Usually in Egypt, dh would go out to the masjid alone.  The closer neighborhood ones were usually small, with no space for women.  The larger masajid did have a space for women, and many Egyptian women do attend the prayers, especially in Ramadan.  But, if we all wanted to go, that usually meant a taxi, or a hike.  Not something I was interested in after fasting all day.  So the kids and I usually stayed home. 

This Ramadan, the masjid is right around the corner, literally walking distance.  I went to tarawih probably about 18-20 nights out of the month.  We didn’t socialize much, probably 3 iftars total (not counting the ones at the masjid), but that was more than in Egypt.  Almost every night I saw someone I knew at the masjid.  At a masjid not far from my house one of the Qaris during taraweeh was a boy man I knew as a preteen, all grown-up, married  and leading the prayer (btw, I’m not that old, I was about 19 when I used to know him).  At the same masjid, there is iftar dinner every night, I remember attending half of the month when I was pregnant with my first kid.  I have a history here.  It’s hard to completely leave that behind. 

Of course it is also a heck of a lot easier shopping, cleaning, even cooking here.  I still remember walking up those 5 flights of stairs, carrying my grocery bags (which I had walked home with).  Contrast that with walking right outside my door, stepping into my car and driving to the store.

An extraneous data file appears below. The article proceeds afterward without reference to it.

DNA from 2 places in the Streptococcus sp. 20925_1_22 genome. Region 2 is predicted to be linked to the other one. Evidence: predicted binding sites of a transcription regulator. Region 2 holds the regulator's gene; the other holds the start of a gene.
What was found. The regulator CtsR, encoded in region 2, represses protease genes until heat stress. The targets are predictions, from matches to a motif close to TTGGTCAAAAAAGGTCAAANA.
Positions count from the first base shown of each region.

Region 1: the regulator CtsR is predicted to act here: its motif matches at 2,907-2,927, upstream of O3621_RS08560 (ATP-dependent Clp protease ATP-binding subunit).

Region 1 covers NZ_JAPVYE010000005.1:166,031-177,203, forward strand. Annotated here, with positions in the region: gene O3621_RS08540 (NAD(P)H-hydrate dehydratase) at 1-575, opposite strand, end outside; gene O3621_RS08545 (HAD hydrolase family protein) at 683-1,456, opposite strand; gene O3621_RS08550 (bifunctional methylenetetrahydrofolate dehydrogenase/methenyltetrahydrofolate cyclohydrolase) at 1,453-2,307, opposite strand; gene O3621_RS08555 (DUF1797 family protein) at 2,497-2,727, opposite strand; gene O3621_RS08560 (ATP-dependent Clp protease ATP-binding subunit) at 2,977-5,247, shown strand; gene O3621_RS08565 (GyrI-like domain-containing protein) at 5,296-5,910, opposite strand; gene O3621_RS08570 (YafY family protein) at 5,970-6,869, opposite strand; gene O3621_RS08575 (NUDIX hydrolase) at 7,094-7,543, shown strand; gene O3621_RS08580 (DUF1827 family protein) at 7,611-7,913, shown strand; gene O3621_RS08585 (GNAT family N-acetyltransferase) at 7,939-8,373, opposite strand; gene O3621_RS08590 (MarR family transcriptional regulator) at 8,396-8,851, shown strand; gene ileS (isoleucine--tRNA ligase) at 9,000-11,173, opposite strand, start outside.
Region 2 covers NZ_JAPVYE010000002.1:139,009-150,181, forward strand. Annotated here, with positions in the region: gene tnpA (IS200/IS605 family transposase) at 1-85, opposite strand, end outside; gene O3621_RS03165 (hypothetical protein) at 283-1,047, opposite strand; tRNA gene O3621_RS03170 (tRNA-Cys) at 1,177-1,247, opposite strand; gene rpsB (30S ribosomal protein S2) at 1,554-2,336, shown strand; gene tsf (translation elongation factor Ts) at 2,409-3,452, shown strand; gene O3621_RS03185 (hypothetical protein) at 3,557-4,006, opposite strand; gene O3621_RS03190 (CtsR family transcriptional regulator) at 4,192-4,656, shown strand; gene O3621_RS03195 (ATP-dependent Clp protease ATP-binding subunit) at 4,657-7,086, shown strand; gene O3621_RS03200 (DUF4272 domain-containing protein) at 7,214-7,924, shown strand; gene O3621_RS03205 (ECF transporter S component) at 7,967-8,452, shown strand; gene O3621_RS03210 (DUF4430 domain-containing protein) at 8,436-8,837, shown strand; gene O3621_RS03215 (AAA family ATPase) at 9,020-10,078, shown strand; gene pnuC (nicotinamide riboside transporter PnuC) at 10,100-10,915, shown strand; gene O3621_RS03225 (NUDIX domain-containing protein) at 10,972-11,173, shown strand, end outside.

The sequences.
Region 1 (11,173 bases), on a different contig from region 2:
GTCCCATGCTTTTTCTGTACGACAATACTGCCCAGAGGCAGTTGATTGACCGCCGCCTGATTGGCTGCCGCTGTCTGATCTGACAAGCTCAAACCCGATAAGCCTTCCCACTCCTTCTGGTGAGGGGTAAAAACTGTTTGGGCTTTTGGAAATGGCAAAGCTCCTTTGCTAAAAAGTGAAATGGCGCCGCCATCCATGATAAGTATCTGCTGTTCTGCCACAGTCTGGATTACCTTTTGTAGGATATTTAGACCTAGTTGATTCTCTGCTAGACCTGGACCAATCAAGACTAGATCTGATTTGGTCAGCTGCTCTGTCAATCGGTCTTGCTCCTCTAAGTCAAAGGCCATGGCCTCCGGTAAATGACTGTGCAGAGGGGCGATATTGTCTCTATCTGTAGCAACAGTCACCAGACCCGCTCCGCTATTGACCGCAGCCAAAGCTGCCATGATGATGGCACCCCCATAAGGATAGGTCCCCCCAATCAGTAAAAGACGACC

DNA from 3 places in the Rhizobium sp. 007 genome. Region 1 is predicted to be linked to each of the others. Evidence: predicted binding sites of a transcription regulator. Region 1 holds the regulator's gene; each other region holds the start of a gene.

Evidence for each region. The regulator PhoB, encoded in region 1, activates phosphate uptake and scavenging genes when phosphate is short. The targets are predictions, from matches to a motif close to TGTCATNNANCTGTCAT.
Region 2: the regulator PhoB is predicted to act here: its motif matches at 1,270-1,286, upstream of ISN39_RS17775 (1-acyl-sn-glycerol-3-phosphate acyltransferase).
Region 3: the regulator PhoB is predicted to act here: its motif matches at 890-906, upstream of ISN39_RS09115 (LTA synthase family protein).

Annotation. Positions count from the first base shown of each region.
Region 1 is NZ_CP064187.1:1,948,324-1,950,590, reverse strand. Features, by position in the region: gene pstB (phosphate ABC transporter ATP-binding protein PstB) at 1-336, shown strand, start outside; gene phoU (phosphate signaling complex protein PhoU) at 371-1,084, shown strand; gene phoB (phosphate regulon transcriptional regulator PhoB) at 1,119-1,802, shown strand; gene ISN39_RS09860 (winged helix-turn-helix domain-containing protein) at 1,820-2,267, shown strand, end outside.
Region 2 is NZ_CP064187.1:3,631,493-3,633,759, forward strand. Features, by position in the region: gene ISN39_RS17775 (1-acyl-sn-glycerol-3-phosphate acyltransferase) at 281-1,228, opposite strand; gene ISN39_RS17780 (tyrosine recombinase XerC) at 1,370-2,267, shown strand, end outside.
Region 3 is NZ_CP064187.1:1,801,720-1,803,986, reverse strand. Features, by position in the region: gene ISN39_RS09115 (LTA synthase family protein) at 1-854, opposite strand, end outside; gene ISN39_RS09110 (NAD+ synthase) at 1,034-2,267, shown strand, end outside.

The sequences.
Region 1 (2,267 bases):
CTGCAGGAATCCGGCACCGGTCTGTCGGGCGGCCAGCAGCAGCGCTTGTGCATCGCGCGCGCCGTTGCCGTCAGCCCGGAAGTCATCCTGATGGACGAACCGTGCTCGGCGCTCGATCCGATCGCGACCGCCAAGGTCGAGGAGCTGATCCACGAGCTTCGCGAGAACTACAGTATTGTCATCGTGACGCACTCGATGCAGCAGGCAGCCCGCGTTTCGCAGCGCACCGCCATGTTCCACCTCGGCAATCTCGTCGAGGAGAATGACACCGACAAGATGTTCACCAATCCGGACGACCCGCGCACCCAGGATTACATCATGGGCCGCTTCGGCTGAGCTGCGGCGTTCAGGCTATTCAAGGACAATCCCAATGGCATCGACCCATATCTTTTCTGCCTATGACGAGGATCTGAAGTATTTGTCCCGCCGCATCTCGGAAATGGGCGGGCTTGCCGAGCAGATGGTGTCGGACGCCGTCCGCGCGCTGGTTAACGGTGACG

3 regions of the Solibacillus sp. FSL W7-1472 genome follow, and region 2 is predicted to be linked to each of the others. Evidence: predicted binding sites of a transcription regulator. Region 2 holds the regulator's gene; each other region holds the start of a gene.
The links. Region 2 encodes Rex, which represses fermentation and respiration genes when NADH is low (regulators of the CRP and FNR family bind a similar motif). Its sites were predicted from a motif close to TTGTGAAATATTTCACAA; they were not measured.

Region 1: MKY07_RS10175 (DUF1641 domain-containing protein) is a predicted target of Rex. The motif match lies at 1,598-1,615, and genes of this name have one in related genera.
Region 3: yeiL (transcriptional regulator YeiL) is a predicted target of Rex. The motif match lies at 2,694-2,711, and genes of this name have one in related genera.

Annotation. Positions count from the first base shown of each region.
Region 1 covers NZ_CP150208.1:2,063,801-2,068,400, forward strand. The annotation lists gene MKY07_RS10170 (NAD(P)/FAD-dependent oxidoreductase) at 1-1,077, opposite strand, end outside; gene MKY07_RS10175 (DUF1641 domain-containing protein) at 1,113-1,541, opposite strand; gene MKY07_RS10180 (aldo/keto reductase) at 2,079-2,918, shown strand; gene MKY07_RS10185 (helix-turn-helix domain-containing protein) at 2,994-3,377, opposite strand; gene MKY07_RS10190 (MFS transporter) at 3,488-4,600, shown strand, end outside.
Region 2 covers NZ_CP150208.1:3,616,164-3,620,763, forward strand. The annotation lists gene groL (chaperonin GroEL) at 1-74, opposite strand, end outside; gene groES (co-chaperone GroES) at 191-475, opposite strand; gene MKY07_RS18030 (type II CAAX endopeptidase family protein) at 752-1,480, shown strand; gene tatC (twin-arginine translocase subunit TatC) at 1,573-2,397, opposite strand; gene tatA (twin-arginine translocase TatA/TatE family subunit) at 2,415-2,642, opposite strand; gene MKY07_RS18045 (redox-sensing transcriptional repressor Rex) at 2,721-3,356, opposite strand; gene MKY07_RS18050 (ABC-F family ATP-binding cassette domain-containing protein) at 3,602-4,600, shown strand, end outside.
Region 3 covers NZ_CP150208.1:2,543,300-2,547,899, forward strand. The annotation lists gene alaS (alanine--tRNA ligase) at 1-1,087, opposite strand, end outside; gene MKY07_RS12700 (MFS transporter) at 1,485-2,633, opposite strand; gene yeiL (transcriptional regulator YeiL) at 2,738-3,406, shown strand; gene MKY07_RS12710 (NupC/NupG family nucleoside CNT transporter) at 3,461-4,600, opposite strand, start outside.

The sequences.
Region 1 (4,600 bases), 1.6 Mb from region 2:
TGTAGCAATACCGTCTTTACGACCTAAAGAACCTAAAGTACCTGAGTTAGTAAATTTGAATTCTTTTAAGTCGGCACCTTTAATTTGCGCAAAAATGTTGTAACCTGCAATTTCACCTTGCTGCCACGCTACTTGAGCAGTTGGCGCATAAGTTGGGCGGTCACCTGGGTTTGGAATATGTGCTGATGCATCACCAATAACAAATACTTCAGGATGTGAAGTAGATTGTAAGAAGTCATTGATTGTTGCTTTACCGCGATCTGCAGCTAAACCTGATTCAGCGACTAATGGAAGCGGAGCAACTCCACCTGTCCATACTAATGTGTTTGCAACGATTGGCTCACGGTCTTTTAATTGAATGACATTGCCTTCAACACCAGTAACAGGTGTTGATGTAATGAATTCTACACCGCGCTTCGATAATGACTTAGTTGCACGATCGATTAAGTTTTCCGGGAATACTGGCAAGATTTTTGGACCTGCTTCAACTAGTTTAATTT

We’ve discussed ways in which we might move again overseas, and for the most part I’ve rejected the idea of going back to Egypt.  To tell the truth, I’m not sure if I’d feel at home in any other country, but the life *might* be easier.  Dh did receive a job offer (for not much money) in another country, but he’s not excited about it.  We’ll just have to wait and see what Allah has planned for us.

Sad news

Um Muhammad was the arabic teacher for my kids for 3 years.  They really grew to love her.  We would spent our Eid al-Adha together.  My husband would go with her husband and brothers to purchase the sheep for slaughter.  The men would all slaughter down in the courtyard, while the women waited upstairs having tea and sweets.  I grew to know Um Muhammad’s family.  About her married daughters, their marriages, problems, husbands, and pregnancies.  I met them, the older one, an English teacher, younger one a college student and hafitha of Quran.  Her son Muhammad, also a college student.  She shared her worries with me and I shared my troubles with her.  She always helped me with finding drivers, household stuff, and cleaning women.  She frequently brought by food; delicious beshamel, mashi, basbousa.   

Her son Muhammad was a 19 yr old engineering student.  She complained about how he drove her car (it frequently needed repair after he was done with it).  She would tell my oldest she’d like the two to marry.  As was typical with boys, especially only sons, he frequently got his way.  I found out in Ramadan that he has died, from complications with diabetes.  I can only imagine what Um Muhammad is feeling (I have tried to call but can’t reach her).  Ina lillah, wa ina ilahi raji’un.

Natural Medicines from the Sunnah

I’d been planning for a while to write about hijama, and just by chance I came across American Bedu’s blog with the same topic.  She also has a video depicting hijama, which I’ll steal post here, since it is very similar to what I do myself.